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More than 80,000 suspected child abuse cases reported by police in 2018: NPA survey

Participants in a campaign against child abuse and domestic violence, organized jointly by local governments and police, show off flags with slogans in the northern Japan city of Akita on Nov. 3, 2018. (Mainichi/Hiroshi Takano)

TOKYO -- The number of children in suspected abuse cases reported by police to child consultation centers nationwide in 2018 topped 80,000 for the first time since data collection began in 2004, a survey by the National Police Agency (NPA) has found.

According to the NPA, there were 80,104 children aged below 18 who were reported to child consultation centers by police for alleged abuse by their parents or others last year, up 22.4 percent from 2017 and marking the 14th consecutive year-on-year increase.

"With child abuse becoming a growing public concern, the number of reports to police and consultations with them increased, resulting in the rising number of police notifications to child consultation centers," said an NPA representative. Police tend to be alerted to suspected abuse cases through reports from local residents after they hear children crying or parents yelling, among other cases.

By type of abuse, 57,326 children were subjected to psychological abuse, such as verbal threats or ignoring children's appeals, up 23.4 percent from 2017 and forming the largest group at around 70 percent. This was followed by physical abuse of 14,821 children, up 20.1 percent from a year earlier, and neglect such as not providing sufficient food of 7,699 children, up 20.3 percent. As many as 258 children were subjected to sexual abuse, up 2.8 percent from the previous year.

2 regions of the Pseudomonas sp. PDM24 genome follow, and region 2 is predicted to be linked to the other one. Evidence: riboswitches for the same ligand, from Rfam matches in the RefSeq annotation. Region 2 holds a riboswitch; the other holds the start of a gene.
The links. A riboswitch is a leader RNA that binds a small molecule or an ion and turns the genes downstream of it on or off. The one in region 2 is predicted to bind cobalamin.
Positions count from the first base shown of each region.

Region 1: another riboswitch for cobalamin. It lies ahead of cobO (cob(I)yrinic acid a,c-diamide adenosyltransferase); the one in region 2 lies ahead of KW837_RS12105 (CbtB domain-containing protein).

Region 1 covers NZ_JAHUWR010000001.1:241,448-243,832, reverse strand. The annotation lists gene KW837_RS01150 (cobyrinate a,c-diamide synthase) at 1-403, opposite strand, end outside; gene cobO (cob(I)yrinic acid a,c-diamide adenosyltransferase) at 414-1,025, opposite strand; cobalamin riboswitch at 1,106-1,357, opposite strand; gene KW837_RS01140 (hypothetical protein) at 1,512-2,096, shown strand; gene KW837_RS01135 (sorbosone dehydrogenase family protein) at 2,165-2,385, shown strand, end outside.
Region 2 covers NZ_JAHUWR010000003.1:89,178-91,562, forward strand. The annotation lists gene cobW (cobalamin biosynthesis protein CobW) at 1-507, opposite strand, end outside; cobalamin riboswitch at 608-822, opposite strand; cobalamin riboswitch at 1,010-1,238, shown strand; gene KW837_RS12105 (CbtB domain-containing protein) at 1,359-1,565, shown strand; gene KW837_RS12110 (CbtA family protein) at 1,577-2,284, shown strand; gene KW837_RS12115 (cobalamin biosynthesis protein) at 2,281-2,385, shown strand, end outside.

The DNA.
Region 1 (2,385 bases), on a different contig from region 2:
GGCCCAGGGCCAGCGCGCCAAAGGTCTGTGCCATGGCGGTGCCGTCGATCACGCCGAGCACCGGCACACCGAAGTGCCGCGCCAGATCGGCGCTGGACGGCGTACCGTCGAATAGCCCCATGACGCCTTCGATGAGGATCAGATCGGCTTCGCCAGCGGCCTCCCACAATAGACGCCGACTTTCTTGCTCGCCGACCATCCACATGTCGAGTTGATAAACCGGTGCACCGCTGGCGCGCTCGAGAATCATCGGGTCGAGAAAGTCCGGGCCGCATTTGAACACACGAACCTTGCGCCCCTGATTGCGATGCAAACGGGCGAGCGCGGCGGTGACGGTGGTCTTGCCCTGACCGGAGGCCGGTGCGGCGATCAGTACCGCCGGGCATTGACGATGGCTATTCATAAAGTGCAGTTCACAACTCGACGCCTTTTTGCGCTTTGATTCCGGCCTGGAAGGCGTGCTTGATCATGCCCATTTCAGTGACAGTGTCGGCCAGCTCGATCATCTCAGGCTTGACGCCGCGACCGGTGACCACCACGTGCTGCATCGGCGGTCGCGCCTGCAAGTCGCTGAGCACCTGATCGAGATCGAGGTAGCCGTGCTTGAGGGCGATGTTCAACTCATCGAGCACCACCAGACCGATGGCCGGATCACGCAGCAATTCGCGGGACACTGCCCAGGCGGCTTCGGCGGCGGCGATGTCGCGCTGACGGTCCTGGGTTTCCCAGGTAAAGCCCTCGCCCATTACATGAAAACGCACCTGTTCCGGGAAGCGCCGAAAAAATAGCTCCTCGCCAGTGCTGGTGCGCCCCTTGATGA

Meanwhile, there were a record 1,355 cases in which parents or other offenders were arrested or referred to prosecutors over criminal abuse cases in 2018, up 19.1 percent from a year earlier. The cases included murder-suicides and killings of newborn babies. While physical abuse accounted for about 80 percent of those criminal cases, psychological abuse -- which is relatively difficult to detect due to the absence of external injuries -- comprised just 2.5 percent.

In many cases, child consultation centers and local governments learn about child abuse cases before sharing the information with police. In the case of the death of Mia Kurihara, a 10-year-old girl in Noda, Chiba Prefecture, east of Tokyo, over which her parents were arrested, the Noda Police Station began to share a list of children in need of protection from April 2018, including Mia. The police station is a member of a city council tasked with taking measures for such children. However, no reports or relevant information suggesting her case could possibly develop into a criminal one were reportedly filed during the nine months prior to her death.

(Japanese original by Toshiaki Uchihashi, City News Department, and Mayumi Nobuta, Chiba Bureau)

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